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Over a period of time your body perspiration, chemical makeup, the air, any of these factors will cause copper jewelry to discolor and possibly discolor your skin. But there’s an easy fix, right in your kitchen cupboard! First of all, I recommend that you store your jewelry in small airtight plastic bags, or in tarnish resistant cloth bags. However, metals will darken and become dull after a period of use and exposure. It’s time to clean!
My favorite method is:
Use a small glass or ceramic dish, lemon juice, a old toothbrush, soap and a drying towel. (Anything in your kitchen cupboard with a high acidic content such as the lemon juice will work...you might try; tomato ketchup, or even Worcestershire sauce. I choose lemon juice, it cleans your jewelry pretty quickly so it will be bright and shiny in no time! )
Place one piece of jewelry in the dish and pour the lemon juice over the item and allow it to set for a short time in the liquid, about 10 to 20 minutes. I usually use a couple of tablespoons of lemon juice and turn the copper over every few minutes to assure an even cleaning. You may have to change the cleaning liquid a couple of times if the copper is extremely dirty. If you have copper on a wooden or bone cuff, use baking soda, lemon juice to make a paste and brush it on the metal area.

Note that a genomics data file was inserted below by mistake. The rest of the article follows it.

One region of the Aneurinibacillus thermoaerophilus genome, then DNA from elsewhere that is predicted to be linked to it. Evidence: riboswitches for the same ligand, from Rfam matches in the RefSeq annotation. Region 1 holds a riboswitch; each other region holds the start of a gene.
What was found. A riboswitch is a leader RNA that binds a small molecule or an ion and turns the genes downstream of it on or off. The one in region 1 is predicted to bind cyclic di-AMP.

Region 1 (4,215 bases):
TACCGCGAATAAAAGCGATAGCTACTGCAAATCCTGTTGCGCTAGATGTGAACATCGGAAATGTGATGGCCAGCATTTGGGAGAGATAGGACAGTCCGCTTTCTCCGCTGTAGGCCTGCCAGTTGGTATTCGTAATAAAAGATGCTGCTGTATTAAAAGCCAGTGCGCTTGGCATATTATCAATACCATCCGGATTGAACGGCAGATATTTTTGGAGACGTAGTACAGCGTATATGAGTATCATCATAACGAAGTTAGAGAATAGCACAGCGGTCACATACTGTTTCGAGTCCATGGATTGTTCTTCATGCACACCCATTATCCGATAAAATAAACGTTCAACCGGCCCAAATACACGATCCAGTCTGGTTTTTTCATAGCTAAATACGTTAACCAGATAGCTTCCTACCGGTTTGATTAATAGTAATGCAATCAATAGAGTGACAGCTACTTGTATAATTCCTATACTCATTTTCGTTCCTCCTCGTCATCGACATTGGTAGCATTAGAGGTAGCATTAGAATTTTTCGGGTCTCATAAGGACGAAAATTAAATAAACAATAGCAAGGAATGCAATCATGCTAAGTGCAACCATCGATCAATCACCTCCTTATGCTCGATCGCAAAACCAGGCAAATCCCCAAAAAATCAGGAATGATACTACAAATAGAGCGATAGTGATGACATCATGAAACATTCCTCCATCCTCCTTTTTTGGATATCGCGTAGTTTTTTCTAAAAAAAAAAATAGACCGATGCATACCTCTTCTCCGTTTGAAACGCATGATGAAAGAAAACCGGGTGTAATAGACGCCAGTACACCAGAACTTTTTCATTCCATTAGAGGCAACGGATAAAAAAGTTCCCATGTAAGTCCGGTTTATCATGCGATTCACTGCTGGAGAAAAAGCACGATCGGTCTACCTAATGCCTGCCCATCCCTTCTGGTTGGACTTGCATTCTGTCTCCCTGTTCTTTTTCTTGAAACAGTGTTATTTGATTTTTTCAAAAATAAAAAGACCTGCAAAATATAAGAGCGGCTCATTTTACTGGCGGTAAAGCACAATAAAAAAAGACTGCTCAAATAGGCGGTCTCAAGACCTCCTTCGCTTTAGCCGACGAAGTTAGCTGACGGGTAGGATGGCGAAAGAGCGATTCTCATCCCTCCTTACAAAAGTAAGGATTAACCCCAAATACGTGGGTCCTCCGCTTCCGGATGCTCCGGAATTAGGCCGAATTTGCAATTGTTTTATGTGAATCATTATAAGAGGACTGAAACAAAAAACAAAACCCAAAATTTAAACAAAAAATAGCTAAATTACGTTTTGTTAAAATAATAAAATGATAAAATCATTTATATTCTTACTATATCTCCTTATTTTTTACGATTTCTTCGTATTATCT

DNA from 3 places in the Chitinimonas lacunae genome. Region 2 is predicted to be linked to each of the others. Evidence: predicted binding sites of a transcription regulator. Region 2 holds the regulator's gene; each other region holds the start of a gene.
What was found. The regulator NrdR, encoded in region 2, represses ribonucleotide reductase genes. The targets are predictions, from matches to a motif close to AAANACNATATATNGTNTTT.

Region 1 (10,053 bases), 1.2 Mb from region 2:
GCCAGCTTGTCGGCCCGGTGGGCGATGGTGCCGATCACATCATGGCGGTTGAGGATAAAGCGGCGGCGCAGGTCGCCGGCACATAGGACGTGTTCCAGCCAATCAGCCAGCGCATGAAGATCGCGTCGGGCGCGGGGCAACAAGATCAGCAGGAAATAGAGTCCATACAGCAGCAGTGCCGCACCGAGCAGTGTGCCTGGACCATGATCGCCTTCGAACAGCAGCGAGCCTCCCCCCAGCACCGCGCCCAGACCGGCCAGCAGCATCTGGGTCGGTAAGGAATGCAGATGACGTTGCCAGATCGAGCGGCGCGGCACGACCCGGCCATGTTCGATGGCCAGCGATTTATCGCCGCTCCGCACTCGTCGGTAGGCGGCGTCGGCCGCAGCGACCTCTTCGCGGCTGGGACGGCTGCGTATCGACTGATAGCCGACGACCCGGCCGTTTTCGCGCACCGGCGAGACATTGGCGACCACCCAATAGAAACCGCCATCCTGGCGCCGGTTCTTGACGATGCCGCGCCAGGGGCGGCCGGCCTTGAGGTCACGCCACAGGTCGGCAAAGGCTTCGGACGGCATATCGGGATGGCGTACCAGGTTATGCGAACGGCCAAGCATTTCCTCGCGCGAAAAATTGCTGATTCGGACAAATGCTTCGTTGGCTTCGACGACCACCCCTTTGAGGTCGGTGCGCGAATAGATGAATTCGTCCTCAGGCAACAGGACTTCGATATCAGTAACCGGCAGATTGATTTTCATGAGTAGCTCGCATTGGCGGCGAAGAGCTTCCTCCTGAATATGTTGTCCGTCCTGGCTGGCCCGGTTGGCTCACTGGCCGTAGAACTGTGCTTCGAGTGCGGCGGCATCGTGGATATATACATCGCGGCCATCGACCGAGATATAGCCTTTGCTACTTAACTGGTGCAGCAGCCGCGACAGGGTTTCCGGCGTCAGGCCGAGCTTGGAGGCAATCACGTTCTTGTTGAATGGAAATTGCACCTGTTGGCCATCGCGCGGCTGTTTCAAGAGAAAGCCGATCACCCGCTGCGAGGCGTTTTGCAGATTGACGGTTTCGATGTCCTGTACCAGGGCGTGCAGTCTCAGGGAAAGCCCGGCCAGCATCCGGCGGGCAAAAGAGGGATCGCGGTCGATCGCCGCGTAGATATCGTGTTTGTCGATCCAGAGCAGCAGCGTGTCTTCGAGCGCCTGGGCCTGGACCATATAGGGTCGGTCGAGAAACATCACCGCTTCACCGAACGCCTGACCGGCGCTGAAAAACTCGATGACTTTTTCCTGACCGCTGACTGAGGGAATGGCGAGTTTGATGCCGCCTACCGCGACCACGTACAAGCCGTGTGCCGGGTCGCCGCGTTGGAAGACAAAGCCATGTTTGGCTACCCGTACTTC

Use your old toothbrush to gently scrub into the cracks and crevasses of the design. When you have achieved the desired cleaning, run clear water over the jewelry to rinse. Then use a little soap and the toothbrush to clean just a little more, rinse and pat dry with a towel.
Please DO NOT leave your jewelry soaking too long OR if your copper jewelry has pearls, or any other soft stone DO NOT use any of these ways of cleaning!
Metal clay is a pliable material made with fine particles of metal, silver-bronze-copper, combined with an organic binder and glycerin or water. Together it is a claylike substance and can be molded, shaped, textured, and formed into anything you want. Once you form
your clay, it is fired at a very high temperature, usually in a kiln, and the binder burns away, the metal particles fuse together and form a solid piece of metal.